While visiting over the March long-weekend we did two hikes. Firstly, the Thukela Gorge hike which takes you along the Tugela river in the face of the magnificent Amphitheater and secondly, a scenic loop up the Mudslide and down the Crack, whilst exploring the top of the Gudu Falls along the way.
The Thukela Gorge is a flattish contour hike that takes you from the Thendele Resort upstream towards the Tugela Falls. It is a non-technical out and back hike with a well-travelled pathway and it is therefore probably impossible to get lost.
You can drive to the parking spot below Thendele which will give you an out and back combined distance of about 16 kilometers with roughly 500 meters of elevation gain. We started the hike from Mahai Campsite and caught a lift back on return. The additional stretch from Mahai Campsite to Thendele is 4 kilometers both ways. I would advise rather starting from the Thendele car park as the deeper and quicker you can get into the gorge the more beautiful it gets, unless you want to add some kilometers.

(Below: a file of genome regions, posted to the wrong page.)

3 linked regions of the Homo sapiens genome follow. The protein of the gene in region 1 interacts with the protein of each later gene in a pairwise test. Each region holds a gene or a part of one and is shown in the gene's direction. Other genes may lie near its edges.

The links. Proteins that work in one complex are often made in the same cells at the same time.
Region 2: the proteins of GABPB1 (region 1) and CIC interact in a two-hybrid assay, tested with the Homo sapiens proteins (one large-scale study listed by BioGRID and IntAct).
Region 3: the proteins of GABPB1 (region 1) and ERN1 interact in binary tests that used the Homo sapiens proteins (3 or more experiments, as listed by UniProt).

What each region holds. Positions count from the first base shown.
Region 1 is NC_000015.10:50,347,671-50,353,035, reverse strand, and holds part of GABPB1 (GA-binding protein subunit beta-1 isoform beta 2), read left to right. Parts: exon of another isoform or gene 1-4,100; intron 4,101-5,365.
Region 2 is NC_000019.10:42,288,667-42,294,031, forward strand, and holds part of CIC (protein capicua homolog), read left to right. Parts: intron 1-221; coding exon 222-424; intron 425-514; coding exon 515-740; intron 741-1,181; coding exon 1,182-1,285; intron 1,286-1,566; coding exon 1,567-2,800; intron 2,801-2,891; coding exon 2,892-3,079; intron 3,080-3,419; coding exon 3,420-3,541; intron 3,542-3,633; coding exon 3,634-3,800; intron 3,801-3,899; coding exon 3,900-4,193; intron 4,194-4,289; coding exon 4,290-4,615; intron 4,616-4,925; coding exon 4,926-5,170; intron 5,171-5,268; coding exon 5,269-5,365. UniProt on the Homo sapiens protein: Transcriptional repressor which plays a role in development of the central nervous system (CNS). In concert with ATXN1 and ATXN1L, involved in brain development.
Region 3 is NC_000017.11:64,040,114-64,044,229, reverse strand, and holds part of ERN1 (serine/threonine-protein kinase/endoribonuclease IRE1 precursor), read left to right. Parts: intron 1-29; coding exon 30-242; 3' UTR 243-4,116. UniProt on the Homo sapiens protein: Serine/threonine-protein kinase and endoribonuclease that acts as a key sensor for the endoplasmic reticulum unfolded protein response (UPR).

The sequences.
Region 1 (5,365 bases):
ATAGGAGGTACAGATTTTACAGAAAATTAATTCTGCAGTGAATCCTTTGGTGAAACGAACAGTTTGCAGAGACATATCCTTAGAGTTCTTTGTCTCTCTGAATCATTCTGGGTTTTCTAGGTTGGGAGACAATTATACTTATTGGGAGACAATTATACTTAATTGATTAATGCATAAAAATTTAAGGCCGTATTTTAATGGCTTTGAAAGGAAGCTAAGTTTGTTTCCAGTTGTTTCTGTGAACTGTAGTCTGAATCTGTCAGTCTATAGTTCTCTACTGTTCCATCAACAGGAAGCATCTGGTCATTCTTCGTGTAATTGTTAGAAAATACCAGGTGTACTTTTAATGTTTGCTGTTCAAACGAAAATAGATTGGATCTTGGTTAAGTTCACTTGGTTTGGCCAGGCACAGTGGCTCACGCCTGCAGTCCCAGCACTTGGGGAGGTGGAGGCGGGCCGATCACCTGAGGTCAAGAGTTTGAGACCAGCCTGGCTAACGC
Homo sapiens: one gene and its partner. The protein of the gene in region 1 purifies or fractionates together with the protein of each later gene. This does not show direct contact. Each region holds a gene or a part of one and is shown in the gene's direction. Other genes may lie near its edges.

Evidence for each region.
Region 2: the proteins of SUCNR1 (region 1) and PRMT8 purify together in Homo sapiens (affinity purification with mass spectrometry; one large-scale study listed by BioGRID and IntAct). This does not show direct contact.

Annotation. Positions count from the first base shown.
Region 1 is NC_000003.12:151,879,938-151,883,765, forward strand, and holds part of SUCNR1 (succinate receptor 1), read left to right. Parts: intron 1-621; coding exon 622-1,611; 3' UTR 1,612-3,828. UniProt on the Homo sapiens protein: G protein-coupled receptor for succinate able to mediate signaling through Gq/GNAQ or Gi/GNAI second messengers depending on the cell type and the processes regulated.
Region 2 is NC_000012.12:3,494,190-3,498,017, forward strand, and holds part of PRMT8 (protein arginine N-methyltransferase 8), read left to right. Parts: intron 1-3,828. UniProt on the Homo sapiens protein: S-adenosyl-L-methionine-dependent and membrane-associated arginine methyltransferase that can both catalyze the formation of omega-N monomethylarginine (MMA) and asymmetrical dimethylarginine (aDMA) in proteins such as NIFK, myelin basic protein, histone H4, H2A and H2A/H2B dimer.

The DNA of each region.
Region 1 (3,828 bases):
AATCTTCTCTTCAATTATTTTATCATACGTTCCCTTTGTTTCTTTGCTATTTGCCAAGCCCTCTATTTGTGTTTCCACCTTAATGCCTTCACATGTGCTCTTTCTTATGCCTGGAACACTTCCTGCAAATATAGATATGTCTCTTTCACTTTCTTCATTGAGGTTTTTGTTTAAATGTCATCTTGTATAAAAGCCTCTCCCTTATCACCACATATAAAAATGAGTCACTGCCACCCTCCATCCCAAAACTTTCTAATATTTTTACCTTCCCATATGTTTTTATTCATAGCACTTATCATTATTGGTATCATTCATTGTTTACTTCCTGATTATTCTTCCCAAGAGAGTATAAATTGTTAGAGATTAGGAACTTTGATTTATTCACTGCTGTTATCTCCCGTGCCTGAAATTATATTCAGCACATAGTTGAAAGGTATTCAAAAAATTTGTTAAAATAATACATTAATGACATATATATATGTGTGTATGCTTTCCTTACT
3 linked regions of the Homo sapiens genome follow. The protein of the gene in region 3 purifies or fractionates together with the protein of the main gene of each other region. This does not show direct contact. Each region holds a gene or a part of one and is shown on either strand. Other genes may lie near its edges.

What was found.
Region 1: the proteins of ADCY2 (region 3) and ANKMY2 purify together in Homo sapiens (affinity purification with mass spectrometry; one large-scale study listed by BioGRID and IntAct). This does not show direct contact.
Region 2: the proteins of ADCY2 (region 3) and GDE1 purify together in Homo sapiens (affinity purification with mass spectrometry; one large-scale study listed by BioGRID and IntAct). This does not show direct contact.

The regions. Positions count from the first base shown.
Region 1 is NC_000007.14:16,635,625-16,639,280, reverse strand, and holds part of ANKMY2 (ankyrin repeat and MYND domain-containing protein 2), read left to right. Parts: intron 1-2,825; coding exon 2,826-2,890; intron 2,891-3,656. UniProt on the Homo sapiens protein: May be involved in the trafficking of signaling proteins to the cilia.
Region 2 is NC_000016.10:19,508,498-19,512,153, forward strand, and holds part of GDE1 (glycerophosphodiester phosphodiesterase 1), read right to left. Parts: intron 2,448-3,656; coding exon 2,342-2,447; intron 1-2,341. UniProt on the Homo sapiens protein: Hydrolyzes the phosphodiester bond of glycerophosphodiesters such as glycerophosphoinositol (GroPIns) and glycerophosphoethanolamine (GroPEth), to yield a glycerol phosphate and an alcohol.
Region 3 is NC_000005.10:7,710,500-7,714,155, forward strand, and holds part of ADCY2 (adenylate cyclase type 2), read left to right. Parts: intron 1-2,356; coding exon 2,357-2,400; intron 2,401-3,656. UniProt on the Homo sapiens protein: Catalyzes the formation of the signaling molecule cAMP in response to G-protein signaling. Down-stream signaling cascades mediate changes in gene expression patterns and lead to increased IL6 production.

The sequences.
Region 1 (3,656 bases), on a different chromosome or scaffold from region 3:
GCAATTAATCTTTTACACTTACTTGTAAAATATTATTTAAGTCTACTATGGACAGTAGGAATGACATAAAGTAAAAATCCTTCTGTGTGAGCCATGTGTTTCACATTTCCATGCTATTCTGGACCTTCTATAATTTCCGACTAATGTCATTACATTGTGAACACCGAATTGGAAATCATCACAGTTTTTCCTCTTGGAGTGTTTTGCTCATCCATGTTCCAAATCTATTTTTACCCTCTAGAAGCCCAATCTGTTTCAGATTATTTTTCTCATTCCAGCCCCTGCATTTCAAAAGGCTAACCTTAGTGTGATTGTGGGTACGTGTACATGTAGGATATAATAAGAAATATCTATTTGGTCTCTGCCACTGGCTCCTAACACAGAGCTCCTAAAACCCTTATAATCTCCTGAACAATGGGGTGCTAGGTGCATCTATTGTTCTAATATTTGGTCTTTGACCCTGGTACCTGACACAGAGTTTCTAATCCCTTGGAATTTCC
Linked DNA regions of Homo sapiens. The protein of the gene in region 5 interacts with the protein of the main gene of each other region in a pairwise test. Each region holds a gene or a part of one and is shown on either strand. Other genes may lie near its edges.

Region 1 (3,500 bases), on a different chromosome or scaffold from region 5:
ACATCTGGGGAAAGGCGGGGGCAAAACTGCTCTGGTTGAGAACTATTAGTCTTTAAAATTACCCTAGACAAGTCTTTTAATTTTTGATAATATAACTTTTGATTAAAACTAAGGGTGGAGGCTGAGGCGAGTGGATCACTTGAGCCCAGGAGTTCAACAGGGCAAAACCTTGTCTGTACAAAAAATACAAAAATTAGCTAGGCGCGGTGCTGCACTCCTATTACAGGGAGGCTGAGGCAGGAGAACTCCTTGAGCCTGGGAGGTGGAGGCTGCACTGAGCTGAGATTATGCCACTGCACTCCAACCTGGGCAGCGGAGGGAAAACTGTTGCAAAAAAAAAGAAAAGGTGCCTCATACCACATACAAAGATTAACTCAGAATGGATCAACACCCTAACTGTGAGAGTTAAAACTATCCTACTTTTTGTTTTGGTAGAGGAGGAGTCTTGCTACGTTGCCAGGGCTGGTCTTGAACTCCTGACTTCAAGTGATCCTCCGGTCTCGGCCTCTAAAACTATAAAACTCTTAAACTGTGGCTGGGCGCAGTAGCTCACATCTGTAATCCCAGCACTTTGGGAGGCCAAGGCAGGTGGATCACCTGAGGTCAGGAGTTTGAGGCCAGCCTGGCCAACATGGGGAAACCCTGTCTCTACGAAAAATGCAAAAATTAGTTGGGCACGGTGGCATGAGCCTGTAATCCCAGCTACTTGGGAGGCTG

Time wise I would say it takes roughly 3.5 hours to get in and 3 hours back at a relaxed hiking pace. The route back is slightly downhill and one would generally go a little faster.
We had foul and rainy weather all day and in case mother nature hits you with the same weather, it is worthy to note, that there is a convenient overhang close to the turn-around point where you can find some shelter. When you reach the chain ladder on your right, you will notice that there is a path on the other side of the river to your left. This path takes you onto a small climb where you’ll find the overhang. This also serves as a nice spot for lunch.
Close to the turn-around point there is also some lovely rock pools where one can cool off. As it was raining, we were not quite fond of this idea but on a hot summer day these rock pools should provide the perfect oasis feeling.